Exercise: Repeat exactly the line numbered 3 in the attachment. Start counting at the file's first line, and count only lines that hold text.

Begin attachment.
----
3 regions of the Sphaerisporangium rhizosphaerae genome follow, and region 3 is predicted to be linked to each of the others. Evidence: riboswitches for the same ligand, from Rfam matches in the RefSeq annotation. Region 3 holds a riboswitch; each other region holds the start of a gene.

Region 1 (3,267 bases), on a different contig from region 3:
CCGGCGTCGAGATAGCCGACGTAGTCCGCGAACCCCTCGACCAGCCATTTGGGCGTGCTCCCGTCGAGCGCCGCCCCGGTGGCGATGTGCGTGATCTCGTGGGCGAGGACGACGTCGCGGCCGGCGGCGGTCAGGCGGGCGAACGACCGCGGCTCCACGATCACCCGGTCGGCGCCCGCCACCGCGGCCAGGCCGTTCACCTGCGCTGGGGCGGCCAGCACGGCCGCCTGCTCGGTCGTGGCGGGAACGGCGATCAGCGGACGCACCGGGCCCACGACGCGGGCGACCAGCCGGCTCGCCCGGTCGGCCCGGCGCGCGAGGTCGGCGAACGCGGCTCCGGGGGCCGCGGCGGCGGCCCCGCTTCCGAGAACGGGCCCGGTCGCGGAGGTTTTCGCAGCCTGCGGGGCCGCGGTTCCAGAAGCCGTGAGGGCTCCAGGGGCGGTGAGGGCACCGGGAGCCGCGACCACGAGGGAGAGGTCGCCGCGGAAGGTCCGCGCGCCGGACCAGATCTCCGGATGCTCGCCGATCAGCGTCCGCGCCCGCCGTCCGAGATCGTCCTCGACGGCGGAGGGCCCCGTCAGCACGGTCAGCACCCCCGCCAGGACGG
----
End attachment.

CCGGCGTCGAGATAGCCGACGTAGTCCGCGAACCCCTCGACCAGCCATTTGGGCGTGCTCCCGTCGAGCGCCGCCCCGGTGGCGATGTGCGTGATCTCGTGGGCGAGGACGACGTCGCGGCCGGCGGCGGTCAGGCGGGCGAACGACCGCGGCTCCACGATCACCCGGTCGGCGCCCGCCACCGCGGCCAGGCCGTTCACCTGCGCTGGGGCGGCCAGCACGGCCGCCTGCTCGGTCGTGGCGGGAACGGCGATCAGCGGACGCACCGGGCCCACGACGCGGGCGACCAGCCGGCTCGCCCGGTCGGCCCGGCGCGCGAGGTCGGCGAACGCGGCTCCGGGGGCCGCGGCGGCGGCCCCGCTTCCGAGAACGGGCCCGGTCGCGGAGGTTTTCGCAGCCTGCGGGGCCGCGGTTCCAGAAGCCGTGAGGGCTCCAGGGGCGGTGAGGGCACCGGGAGCCGCGACCACGAGGGAGAGGTCGCCGCGGAAGGTCCGCGCGCCGGACCAGATCTCCGGATGCTCGCCGATCAGCGTCCGCGCCCGCCGTCCGAGATCGTCCTCGACGGCGGAGGGCCCCGTCAGCACGGTCAGCACCCCCGCCAGGACGG